The prison population in England and Wales has reached a record high.
The total number of prisoners hit 85,578 on Friday - 83 more than the previous record of 85,495 set last October and just under 2,500 short of the usable operational capacity of 88,073, Ministry of Justice figures show.
Criminal justice campaigners have called on the Government to reduce the number of people behind bars.
But last month Prime Minister David Cameron scrapped Justice Secretary Kenneth Clarke's "too lenient" plans to let offenders who plead guilty out of jail early.
Mr Clarke had proposed increasing the discount for the earliest guilty pleas from one third to a half in a bid to encourage more offenders to admit their crimes, saving costs and sparing victims the ordeal of a trial, but Mr Cameron forced him into an embarrassing U-turn after the plans came under fire from the Tory right and victims of crime.
A Ministry of Justice spokesman said: "We will always ensure there are sufficient prison places for offenders sentenced to custody by courts.
"There is currently a substantial margin between our available capacity and the actual population. New accommodation continues to become available and in the next 12 months 2,500 new places will become operational."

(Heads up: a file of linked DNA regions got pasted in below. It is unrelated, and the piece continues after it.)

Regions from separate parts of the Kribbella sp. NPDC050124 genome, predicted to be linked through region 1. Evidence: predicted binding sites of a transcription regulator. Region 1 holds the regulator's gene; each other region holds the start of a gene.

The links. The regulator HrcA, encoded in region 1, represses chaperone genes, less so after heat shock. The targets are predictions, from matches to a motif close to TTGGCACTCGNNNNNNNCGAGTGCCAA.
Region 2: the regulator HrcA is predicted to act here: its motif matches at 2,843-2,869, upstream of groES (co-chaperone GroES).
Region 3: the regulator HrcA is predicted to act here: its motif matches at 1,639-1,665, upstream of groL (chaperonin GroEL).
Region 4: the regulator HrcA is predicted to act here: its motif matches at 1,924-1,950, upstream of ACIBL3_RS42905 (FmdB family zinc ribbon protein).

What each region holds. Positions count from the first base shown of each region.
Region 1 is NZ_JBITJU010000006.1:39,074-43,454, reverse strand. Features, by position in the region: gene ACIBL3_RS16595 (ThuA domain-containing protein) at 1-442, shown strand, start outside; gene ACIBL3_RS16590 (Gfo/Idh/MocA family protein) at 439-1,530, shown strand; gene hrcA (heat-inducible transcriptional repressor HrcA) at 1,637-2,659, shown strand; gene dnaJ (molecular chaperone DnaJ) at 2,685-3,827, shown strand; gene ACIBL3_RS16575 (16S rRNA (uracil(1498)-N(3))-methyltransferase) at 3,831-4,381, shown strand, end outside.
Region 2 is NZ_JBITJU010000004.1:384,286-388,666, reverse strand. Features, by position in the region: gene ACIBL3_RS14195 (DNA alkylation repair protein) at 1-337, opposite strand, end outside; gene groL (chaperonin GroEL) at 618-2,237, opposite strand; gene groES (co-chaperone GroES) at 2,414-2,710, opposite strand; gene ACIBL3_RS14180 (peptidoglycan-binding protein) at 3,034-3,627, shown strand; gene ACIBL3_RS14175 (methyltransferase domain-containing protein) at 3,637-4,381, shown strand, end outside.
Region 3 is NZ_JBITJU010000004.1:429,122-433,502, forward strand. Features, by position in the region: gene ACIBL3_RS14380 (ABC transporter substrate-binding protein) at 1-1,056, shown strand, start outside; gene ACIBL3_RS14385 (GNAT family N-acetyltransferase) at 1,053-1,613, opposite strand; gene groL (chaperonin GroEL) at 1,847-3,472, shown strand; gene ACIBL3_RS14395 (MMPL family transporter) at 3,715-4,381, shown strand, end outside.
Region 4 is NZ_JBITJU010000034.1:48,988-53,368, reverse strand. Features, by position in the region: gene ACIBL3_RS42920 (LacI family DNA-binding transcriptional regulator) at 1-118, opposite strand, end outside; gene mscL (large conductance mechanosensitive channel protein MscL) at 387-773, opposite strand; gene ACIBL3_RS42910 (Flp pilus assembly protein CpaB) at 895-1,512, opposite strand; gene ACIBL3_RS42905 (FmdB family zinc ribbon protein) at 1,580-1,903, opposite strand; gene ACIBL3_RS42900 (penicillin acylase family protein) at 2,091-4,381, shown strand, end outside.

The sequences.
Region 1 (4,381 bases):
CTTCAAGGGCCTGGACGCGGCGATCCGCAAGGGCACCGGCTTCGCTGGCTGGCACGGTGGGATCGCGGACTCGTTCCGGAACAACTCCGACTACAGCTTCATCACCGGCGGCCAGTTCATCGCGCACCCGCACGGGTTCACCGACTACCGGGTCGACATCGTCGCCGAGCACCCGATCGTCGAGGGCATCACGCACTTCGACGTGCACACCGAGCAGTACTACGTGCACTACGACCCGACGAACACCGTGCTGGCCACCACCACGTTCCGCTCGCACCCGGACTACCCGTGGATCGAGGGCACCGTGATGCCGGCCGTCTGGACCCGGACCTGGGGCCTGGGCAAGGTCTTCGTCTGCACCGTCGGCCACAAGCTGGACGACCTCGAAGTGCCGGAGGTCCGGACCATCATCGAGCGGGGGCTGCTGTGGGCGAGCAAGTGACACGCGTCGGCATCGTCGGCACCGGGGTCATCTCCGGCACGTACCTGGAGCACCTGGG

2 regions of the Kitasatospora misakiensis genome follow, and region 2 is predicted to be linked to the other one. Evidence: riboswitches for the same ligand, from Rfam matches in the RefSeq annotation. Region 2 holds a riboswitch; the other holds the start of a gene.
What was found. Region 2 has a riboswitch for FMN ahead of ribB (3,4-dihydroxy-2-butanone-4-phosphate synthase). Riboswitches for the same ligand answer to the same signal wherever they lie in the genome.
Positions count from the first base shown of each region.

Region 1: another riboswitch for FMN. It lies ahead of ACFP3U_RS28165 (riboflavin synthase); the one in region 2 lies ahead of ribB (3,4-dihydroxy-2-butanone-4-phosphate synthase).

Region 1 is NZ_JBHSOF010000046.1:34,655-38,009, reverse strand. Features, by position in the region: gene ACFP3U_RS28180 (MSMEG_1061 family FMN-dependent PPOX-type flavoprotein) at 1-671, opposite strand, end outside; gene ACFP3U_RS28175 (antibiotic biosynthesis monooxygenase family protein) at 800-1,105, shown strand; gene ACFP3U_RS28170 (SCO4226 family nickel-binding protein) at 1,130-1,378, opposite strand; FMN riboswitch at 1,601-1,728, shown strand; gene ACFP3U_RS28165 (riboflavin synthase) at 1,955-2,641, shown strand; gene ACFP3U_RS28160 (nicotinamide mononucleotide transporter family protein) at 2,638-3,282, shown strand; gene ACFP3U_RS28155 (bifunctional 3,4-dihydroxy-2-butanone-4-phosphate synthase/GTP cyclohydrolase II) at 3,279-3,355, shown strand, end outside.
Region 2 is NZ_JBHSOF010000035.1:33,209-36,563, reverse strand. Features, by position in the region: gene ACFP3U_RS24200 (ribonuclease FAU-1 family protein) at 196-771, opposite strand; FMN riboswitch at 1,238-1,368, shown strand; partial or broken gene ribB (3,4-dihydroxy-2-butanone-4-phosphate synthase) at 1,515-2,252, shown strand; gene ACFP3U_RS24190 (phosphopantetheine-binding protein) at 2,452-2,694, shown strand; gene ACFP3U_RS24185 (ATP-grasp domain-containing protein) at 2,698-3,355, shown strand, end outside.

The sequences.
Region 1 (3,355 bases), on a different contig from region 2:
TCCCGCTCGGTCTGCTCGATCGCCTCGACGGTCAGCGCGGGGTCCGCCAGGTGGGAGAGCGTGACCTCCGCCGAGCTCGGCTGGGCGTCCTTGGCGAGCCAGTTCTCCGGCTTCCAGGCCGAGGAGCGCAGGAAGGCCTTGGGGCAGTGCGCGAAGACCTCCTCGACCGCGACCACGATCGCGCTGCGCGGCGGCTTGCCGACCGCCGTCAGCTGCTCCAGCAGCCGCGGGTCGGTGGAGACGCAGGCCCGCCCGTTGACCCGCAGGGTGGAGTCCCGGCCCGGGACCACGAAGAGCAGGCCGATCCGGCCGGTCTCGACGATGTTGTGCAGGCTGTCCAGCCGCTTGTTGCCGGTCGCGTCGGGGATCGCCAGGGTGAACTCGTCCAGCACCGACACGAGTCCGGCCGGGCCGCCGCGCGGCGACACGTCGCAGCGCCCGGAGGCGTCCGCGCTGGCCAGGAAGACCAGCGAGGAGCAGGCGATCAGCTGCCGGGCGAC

Frances Crook, director of the Howard League for Penal Reform, said: "Every week we cram hundreds more people into our already bulging jails, only for people to leave prison unchanged and to go back to crime. Prisons are awash with drugs, violence and arson and this is inflicted on local communities when people leave prison.
The answer to rising prison populations is not to build more failing jails. This ceaseless growth in prison numbers is untenable and I implore the Government to bite the bullet and find a strategic way to reduce the prison population by putting an end to short-term prison sentences.
"A record prison high is a sign of failure, not success."